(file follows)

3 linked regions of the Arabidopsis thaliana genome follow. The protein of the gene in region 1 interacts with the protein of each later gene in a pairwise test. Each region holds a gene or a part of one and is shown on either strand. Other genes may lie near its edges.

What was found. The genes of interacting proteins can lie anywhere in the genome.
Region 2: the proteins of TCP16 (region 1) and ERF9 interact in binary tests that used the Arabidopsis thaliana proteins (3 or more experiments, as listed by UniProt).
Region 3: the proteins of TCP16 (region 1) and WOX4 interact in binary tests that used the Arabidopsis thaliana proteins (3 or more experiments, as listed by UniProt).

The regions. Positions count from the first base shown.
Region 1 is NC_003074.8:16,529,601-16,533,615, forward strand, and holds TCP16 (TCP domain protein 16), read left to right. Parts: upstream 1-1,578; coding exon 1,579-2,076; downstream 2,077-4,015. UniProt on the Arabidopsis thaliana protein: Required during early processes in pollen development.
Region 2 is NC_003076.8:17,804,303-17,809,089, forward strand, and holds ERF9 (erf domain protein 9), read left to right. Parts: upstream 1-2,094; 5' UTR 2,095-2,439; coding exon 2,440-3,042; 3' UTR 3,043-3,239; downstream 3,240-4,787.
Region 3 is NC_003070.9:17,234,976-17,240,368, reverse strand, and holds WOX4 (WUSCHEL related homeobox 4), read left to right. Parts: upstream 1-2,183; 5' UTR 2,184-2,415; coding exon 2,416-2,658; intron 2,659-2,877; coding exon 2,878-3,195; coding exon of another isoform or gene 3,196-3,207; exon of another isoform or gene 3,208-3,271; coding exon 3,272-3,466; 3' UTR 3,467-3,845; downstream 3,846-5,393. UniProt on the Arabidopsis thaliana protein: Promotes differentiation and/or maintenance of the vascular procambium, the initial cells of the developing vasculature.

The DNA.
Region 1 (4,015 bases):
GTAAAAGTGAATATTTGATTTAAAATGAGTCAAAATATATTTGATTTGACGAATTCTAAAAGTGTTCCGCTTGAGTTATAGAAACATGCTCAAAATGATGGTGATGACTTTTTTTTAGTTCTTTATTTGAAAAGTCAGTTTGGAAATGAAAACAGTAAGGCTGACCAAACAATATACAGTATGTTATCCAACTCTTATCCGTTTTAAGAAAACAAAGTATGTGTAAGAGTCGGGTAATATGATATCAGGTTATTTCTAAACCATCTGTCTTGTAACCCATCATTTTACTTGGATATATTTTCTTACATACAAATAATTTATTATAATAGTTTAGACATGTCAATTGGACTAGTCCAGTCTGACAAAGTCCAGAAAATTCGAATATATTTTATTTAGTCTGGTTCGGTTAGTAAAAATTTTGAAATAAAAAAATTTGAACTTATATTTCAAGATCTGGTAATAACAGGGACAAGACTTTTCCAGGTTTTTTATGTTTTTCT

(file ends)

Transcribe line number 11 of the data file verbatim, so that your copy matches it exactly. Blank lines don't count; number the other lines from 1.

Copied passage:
GTAAAAGTGAATATTTGATTTAAAATGAGTCAAAATATATTTGATTTGACGAATTCTAAAAGTGTTCCGCTTGAGTTATAGAAACATGCTCAAAATGATGGTGATGACTTTTTTTTAGTTCTTTATTTGAAAAGTCAGTTTGGAAATGAAAACAGTAAGGCTGACCAAACAATATACAGTATGTTATCCAACTCTTATCCGTTTTAAGAAAACAAAGTATGTGTAAGAGTCGGGTAATATGATATCAGGTTATTTCTAAACCATCTGTCTTGTAACCCATCATTTTACTTGGATATATTTTCTTACATACAAATAATTTATTATAATAGTTTAGACATGTCAATTGGACTAGTCCAGTCTGACAAAGTCCAGAAAATTCGAATATATTTTATTTAGTCTGGTTCGGTTAGTAAAAATTTTGAAATAAAAAAATTTGAACTTATATTTCAAGATCTGGTAATAACAGGGACAAGACTTTTCCAGGTTTTTTATGTTTTTCT